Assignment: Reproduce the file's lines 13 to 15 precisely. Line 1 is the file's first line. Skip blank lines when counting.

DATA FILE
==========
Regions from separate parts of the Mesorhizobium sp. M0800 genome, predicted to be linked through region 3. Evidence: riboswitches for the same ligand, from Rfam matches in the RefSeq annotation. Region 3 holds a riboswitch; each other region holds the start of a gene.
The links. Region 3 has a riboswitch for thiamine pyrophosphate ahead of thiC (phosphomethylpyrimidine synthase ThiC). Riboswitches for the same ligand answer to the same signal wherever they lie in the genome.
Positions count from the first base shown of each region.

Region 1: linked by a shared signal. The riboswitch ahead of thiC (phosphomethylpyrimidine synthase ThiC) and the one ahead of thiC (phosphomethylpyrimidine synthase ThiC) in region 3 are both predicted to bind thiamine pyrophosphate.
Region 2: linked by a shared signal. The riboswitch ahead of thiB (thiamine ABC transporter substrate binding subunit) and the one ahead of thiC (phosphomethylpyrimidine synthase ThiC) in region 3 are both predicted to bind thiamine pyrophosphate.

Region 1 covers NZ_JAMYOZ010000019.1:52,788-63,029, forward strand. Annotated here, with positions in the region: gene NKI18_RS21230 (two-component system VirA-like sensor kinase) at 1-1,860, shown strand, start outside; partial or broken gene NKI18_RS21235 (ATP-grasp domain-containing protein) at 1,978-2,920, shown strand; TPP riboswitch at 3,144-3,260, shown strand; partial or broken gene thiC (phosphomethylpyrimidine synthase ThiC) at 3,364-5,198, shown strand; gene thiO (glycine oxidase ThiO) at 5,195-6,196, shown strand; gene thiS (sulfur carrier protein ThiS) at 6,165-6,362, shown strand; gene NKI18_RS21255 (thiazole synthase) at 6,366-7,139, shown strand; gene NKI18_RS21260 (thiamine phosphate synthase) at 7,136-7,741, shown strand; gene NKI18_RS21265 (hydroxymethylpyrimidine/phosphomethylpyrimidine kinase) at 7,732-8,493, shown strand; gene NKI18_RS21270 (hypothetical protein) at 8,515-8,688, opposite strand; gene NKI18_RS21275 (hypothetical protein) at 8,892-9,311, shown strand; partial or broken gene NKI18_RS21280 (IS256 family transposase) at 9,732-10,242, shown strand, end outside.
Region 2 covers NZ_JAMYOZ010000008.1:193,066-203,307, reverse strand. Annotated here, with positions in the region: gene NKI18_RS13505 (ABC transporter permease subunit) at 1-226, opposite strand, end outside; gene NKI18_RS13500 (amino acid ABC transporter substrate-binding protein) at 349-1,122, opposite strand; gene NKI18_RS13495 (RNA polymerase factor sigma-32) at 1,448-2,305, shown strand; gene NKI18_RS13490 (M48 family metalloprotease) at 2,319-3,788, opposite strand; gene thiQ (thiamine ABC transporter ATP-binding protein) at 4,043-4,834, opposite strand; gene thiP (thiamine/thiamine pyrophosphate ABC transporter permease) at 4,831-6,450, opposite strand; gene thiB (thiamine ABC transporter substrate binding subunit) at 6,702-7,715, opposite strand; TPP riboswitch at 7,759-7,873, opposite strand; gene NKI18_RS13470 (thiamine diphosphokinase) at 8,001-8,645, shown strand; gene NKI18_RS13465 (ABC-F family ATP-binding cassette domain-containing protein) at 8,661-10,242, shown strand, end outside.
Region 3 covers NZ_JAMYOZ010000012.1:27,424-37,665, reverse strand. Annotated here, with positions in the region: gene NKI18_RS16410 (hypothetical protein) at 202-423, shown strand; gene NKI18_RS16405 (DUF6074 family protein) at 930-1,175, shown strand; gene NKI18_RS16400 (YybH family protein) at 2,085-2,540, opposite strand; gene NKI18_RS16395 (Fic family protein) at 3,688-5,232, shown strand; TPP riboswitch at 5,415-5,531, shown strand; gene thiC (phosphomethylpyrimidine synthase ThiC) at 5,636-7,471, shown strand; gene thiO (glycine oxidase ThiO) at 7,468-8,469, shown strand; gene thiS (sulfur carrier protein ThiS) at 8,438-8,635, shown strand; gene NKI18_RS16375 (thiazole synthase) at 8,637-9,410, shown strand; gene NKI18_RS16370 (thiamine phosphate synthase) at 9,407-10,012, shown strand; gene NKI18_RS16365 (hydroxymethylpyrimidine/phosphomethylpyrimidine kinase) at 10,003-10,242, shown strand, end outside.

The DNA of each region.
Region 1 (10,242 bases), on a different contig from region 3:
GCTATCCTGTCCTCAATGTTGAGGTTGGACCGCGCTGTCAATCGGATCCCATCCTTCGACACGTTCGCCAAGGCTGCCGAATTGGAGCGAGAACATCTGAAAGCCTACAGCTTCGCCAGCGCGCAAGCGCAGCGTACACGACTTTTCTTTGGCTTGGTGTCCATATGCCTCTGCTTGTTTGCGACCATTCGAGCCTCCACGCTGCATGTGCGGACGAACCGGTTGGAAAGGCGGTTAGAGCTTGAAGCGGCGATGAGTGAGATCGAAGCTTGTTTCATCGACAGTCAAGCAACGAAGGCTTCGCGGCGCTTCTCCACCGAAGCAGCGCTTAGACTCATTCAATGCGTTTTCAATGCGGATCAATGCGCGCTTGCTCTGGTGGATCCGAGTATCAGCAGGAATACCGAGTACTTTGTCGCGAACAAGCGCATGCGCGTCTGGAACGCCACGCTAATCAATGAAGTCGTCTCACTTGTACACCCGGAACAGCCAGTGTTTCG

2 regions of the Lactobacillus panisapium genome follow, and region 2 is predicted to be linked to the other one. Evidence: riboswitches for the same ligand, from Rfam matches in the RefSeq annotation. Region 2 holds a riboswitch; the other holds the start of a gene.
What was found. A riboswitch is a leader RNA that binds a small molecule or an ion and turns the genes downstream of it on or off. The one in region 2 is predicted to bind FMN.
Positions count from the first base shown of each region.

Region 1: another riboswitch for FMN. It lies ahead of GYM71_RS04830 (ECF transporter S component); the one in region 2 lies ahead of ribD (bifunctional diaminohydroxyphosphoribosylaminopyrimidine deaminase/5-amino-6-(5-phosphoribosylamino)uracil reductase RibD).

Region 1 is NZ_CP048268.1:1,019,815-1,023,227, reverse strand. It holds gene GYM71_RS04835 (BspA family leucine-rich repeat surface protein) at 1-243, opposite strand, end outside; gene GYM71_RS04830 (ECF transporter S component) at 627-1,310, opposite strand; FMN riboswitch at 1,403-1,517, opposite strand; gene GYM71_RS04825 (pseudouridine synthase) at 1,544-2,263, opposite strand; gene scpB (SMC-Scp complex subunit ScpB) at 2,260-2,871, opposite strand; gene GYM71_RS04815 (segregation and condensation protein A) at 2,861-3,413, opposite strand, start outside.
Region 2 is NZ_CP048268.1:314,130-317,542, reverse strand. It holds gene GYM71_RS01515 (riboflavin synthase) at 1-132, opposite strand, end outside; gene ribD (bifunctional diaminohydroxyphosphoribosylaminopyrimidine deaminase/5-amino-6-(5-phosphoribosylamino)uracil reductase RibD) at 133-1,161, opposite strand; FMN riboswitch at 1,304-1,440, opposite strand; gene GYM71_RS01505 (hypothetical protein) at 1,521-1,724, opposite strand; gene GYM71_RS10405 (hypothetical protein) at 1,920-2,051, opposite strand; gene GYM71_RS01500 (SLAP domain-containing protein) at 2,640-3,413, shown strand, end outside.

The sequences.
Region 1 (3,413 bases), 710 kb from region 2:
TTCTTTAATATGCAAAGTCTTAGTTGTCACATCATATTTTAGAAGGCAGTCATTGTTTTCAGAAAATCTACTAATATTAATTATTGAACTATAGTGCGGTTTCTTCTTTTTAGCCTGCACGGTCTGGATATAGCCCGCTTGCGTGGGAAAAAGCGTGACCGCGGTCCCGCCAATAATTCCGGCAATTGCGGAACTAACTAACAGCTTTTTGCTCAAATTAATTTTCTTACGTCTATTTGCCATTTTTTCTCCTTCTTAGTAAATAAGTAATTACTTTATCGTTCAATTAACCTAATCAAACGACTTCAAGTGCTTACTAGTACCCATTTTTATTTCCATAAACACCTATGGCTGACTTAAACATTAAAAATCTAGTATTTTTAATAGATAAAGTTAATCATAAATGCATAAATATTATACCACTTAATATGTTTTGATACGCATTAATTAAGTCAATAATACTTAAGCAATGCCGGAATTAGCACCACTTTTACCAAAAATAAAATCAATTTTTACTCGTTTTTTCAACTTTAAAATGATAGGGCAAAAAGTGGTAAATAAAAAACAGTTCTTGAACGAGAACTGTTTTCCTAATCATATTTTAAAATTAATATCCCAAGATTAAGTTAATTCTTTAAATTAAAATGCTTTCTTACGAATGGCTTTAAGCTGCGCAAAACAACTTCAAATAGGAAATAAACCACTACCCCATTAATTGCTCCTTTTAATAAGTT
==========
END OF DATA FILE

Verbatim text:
What was found. A riboswitch is a leader RNA that binds a small molecule or an ion and turns the genes downstream of it on or off. The one in region 2 is predicted to bind FMN.
Positions count from the first base shown of each region.

Region 1: another riboswitch for FMN. It lies ahead of GYM71_RS04830 (ECF transporter S component); the one in region 2 lies ahead of ribD (bifunctional diaminohydroxyphosphoribosylaminopyrimidine deaminase/5-amino-6-(5-phosphoribosylamino)uracil reductase RibD).